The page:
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Drums and Colours

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These are an important part of the regiment. The drums and colours act as a central rallying point for the troops both on and off the field. This was very important in Civil war times as there were no set uniform colours of the time and in the smoke of battle it could be hard to differentiate between enemy and friend.

The Colour coloured by an Ensigne is the core and soul of the Regiment and in our case Backwell's B;ack Greyhound 'Willy' is a integral party of the Regiments identity. It is a point of honour for all Blackwell's on the Field. that the Colour is NEVER lost to the enemy, so t is always one of the greatest compliments to be given this role of Ensign

Equally as important to the troops are our drummers . They help direct soldiers on the field by using a serious of drum calls that bring the regiment to order, let them know when to advance and l when to give ground or retreat and are invaluable for keeping us going on longer ,arches to and from battle. All important on any given day.


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Camp Followers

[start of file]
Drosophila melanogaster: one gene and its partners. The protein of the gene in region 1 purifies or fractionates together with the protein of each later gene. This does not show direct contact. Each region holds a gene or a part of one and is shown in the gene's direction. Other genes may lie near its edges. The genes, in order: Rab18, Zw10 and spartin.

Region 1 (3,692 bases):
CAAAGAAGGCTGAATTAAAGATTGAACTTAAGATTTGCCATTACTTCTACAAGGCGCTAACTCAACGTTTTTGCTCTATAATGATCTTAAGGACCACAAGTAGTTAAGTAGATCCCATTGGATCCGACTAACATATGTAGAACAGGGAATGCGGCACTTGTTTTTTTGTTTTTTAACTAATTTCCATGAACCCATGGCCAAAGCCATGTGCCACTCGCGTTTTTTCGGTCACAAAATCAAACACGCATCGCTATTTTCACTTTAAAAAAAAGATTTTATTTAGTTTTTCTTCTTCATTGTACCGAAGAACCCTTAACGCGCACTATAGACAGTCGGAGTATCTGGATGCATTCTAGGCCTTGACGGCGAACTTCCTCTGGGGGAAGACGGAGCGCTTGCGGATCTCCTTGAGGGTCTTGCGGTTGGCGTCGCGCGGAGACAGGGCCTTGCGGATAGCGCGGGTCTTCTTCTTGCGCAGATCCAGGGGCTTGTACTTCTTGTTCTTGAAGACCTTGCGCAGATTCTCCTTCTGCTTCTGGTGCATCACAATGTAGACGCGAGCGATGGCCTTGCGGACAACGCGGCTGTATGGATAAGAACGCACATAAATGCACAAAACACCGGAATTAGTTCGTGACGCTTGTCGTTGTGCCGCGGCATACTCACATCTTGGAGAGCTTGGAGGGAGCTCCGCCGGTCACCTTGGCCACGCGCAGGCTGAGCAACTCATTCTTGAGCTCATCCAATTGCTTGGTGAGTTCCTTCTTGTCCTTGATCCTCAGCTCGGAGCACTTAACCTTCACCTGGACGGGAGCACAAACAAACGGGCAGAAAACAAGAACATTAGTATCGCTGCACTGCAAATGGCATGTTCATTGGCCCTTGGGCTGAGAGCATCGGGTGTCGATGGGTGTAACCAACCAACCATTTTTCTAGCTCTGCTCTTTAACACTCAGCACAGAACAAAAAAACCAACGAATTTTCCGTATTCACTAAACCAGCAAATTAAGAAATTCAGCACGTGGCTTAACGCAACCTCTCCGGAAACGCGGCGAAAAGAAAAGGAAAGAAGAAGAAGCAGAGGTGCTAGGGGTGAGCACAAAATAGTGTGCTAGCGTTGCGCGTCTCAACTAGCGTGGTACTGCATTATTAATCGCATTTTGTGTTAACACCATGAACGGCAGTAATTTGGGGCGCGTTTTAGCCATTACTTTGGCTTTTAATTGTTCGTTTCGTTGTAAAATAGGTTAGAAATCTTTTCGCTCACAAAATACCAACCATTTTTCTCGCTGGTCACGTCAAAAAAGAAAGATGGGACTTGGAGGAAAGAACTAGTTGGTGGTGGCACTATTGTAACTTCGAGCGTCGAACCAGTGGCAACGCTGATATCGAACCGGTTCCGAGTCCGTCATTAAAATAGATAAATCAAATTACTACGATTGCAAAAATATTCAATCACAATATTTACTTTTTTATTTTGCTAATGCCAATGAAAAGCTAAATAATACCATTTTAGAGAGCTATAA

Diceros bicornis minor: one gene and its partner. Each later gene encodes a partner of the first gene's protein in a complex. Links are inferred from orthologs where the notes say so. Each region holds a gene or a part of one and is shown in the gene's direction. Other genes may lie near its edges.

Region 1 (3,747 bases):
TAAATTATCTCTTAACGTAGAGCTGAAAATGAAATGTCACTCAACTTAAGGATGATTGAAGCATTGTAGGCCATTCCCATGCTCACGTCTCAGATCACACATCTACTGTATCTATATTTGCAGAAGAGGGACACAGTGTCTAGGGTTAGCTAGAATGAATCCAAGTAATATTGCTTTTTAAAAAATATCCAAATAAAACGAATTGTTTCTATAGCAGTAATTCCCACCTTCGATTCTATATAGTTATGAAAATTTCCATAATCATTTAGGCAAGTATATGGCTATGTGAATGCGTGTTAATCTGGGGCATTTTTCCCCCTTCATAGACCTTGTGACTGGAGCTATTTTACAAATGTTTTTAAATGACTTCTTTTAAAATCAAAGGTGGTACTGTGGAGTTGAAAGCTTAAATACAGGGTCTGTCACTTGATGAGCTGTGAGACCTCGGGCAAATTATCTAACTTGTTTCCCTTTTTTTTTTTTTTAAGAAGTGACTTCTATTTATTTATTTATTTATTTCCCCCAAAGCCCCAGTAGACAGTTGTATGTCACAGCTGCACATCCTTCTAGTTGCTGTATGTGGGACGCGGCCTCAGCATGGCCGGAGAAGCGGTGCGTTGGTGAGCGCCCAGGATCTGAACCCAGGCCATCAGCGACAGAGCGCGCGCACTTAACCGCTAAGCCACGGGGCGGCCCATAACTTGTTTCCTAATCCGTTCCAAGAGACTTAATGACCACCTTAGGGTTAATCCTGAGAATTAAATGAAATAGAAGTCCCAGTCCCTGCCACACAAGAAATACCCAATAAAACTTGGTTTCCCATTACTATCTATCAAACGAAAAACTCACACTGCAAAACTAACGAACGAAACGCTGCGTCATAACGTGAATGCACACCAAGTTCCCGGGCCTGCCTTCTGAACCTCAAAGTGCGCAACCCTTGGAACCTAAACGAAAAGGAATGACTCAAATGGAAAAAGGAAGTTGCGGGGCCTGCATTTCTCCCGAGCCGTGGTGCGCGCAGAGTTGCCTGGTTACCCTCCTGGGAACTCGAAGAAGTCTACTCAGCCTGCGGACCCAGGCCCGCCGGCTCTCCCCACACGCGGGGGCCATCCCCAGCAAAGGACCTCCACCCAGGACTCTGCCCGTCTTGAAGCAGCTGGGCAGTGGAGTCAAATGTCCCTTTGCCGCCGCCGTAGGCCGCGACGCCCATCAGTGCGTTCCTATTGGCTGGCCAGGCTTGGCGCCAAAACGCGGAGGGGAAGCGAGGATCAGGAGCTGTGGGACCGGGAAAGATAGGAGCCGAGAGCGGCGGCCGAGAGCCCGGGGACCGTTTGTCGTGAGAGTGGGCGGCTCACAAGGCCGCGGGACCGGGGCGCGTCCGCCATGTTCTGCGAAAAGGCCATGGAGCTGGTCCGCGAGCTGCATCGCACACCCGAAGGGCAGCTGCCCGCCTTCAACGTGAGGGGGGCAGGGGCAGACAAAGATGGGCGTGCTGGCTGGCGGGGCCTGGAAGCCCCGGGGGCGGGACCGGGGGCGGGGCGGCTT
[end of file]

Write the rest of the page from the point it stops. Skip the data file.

Though all the talk of fighting with big sticks and going whoosh-bang sounds fun it isn't everyone's cup of tea. For a somewhat quieter but no less important a role, camp following could be for you.

If you have young children or a disability you can find your niche here. Roles include water carrying and First Aid on the field of battle.

Fun can be had by all, the choice is yours and nobody minds if you don't want to fight. We're all a great team which makes up the regiment - come and enjoy - if camp following is too dull, you can always build up to fighting.

We are the non-combatant assistants in the Regiment, whether we take the field or not. Our aim as individuals in whatever we do is to enjoy ourselves as much as any other members of the Regiment and in our own sweet little way; Those of us who take the field are either certified (first aiders) or uncertified (water carriers), we are all still vital to the machinery of war, as the Shotte and Pike would not be able to carry on, especially on the hotter musters, if we were not there to keep them hydrated and in the case of the Shotte extinguising burning cloth.

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